June 14, 2007 


“Tear Down This Wall”

David F. Lloyd

On June 12, 1987, during a visit to the divided German city of Berlin, U.S. president Ronald Reagan publicly and memorably challenged Soviet leader Mikhail Gorbachev to “tear down this wall.” Reagan’s trip to Berlin coincided with the former German capital’s 750th anniversary.

Visiting the wall 44 years ago in 1963, Kennedy made his famous declaration on June 26, when he said, “Ich bin ein Berliner” (I am a Berliner). Reflecting on that speech, Reagan also said, “Standing before the Brandenburg Gate, every man is a German, separated from his fellow men. Every man is a Berliner, forced to look upon a scar.”

The wall was erected in 1961, ostensibly to keep the fascists out. However, it was in fact built to keep the oppressed people of East Germany in.

Just two years after Reagan delivered his most famous sound byte, the wheels came off the Eastern European communist wagon. Gorbachev had begun to make fundamental changes to Russian policies beginning in 1985. His reforms, dubbed “Perestroika” (restructuring) and “Glasnost” (openness, transparency) were billed as a renewal, not a replacement of the communist system.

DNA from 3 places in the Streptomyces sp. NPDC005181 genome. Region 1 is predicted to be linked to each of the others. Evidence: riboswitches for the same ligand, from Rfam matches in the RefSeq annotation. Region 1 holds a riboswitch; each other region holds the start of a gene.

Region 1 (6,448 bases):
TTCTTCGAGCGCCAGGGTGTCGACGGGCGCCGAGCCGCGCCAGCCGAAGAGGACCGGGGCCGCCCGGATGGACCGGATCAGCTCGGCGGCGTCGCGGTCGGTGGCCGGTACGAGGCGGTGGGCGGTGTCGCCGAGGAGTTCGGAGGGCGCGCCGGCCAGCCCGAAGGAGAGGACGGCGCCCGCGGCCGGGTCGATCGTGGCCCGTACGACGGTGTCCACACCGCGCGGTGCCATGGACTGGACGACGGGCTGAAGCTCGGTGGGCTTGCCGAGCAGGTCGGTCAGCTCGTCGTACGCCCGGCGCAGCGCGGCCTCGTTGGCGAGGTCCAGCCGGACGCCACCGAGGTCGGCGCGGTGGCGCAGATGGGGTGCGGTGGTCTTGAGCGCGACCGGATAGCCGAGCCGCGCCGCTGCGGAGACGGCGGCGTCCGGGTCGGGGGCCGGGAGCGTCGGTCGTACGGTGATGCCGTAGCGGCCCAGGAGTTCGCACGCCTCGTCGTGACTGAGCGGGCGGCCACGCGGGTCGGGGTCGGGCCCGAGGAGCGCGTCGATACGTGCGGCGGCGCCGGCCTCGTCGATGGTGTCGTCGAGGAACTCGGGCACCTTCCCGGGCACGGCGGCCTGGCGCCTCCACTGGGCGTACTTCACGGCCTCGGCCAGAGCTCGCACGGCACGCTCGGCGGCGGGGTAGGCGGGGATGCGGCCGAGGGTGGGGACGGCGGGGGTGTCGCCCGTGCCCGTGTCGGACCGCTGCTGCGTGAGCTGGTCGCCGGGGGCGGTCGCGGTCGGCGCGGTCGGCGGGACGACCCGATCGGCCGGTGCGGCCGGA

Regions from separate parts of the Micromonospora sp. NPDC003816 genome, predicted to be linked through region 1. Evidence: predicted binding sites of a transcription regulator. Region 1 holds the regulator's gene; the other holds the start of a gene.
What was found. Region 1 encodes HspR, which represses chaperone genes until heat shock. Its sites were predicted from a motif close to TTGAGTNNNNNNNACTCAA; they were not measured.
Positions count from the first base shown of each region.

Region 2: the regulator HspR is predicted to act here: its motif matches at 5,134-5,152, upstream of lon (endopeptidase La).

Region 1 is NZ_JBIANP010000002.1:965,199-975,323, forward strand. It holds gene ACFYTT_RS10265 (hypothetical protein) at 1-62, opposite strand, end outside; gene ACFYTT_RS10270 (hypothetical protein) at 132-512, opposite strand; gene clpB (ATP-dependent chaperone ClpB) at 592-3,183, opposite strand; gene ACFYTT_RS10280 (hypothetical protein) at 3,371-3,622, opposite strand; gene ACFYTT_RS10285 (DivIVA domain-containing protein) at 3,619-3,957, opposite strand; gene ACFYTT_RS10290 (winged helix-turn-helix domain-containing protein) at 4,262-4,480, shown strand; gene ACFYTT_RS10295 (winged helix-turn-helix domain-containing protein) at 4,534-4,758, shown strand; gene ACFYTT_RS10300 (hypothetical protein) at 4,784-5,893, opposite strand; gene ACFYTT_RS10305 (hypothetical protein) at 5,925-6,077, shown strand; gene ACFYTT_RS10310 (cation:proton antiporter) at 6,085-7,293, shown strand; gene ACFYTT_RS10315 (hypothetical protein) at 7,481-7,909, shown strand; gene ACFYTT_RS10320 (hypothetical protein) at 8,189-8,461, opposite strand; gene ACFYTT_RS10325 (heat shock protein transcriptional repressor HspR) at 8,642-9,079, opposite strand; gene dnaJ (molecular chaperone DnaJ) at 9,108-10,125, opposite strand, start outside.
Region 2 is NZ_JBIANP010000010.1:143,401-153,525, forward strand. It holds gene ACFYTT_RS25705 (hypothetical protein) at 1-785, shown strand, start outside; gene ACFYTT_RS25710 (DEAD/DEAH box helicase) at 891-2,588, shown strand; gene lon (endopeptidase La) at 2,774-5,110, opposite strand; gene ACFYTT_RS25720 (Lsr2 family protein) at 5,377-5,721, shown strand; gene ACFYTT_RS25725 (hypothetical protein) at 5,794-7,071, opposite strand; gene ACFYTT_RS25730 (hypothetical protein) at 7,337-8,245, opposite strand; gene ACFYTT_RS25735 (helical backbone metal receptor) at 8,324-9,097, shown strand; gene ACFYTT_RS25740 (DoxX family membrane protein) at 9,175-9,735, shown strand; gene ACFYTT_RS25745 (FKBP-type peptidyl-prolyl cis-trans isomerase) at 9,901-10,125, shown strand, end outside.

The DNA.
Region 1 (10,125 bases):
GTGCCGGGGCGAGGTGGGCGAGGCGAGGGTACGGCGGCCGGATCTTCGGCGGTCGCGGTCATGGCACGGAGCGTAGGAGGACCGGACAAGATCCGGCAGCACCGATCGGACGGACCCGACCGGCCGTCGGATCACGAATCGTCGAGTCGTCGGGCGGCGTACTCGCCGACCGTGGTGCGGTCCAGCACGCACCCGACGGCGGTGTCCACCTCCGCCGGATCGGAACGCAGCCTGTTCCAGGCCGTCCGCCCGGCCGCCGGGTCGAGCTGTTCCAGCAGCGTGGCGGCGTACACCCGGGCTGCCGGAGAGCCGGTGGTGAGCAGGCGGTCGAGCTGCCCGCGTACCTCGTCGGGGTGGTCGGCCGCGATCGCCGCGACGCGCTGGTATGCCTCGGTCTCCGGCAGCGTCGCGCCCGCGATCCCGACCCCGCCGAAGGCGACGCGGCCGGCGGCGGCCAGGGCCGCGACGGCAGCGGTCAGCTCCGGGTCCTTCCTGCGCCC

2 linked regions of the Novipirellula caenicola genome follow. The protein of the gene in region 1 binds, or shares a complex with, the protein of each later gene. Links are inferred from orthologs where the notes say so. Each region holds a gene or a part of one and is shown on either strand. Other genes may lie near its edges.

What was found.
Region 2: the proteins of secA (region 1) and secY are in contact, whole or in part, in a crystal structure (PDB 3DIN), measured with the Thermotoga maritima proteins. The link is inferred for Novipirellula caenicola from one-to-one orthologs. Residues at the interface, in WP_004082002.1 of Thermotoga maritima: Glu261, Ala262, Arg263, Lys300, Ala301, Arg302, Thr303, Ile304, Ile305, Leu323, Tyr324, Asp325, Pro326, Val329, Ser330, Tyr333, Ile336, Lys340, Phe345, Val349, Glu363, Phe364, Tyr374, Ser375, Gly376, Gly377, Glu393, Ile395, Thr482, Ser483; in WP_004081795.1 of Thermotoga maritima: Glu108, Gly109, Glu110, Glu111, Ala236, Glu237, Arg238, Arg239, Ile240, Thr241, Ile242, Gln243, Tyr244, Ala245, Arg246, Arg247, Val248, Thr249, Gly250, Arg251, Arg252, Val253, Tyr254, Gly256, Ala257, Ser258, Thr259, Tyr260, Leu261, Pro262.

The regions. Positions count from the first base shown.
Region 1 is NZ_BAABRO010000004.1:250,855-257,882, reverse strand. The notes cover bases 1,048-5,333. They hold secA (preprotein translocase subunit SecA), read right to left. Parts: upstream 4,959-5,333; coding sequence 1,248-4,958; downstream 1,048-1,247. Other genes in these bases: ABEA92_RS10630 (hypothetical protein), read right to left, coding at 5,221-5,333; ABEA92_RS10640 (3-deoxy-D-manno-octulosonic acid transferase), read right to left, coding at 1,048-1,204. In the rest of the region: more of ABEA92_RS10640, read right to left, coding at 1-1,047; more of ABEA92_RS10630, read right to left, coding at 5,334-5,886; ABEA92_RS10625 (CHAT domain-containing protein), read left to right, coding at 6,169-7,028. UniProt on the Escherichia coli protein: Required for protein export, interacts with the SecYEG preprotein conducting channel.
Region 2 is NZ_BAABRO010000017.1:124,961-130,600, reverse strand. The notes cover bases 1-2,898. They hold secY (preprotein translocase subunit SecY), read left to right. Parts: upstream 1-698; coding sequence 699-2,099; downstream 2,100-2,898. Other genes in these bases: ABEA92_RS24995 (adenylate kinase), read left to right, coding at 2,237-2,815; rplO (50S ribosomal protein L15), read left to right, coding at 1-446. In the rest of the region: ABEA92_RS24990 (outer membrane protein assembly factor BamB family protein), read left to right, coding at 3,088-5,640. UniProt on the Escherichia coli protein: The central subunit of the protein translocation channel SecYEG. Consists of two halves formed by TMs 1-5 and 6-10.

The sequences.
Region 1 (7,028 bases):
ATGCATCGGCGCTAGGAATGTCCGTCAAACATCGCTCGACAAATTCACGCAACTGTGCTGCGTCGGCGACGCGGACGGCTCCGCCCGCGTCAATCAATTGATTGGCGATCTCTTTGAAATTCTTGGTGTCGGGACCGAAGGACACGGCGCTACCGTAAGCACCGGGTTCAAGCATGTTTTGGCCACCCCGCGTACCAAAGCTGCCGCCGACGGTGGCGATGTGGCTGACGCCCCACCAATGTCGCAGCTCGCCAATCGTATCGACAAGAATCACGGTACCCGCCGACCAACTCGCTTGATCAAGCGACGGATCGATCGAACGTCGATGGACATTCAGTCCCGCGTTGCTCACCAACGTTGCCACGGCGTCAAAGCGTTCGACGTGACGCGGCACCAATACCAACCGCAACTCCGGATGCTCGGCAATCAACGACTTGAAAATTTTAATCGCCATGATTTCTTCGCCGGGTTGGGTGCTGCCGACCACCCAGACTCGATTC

The reforms in the Soviet Union soon resonated across the other communist countries, especially in Poland and Hungary. On August 23, 1989, Hungary opened the Iron Curtain to Austria, and East German tourists seized the chance to escape there. During just three days in September 1989, more than 13,000 fled East Germany via Hungary.

Large demonstrations against the government system of East Germany took place over the three months from September through November. On October 18, Erich Honecker, East Germany’s head of state, was compelled to resign.

Subsequently the new East German government prepared a law to lift travel restrictions for citizens. In the early evening of November 9, a member of the new government was asked at a press conference when the revised travel law would come into force. He answered: “Well, as far as I can see . . . straightaway, immediately.”

In response, thousands of East Berliners flocked to the border crossings. At Bornholmer Strasse, people demanded that the border be opened—and it was—at 10:30 p.m. That moment spelled the end of the Berlin Wall. Soon other border-crossing points peacefully opened their gates to the West, and people pulled chunks off the wall not only as souvenirs, but also to symbolize the coming destruction of the entire hated barrier.

On December 22, 1989, the Brandenburg Gate, backdrop to Reagan’s speech, was opened. Less than a year later, on October 3, 1990, the two Germanys were reunited.

Perhaps the most surprising lesson of the cascading events that took place during the 16 months between President Reagan’s speech and the fall of the wall is how quickly the shape of the political landscape can change.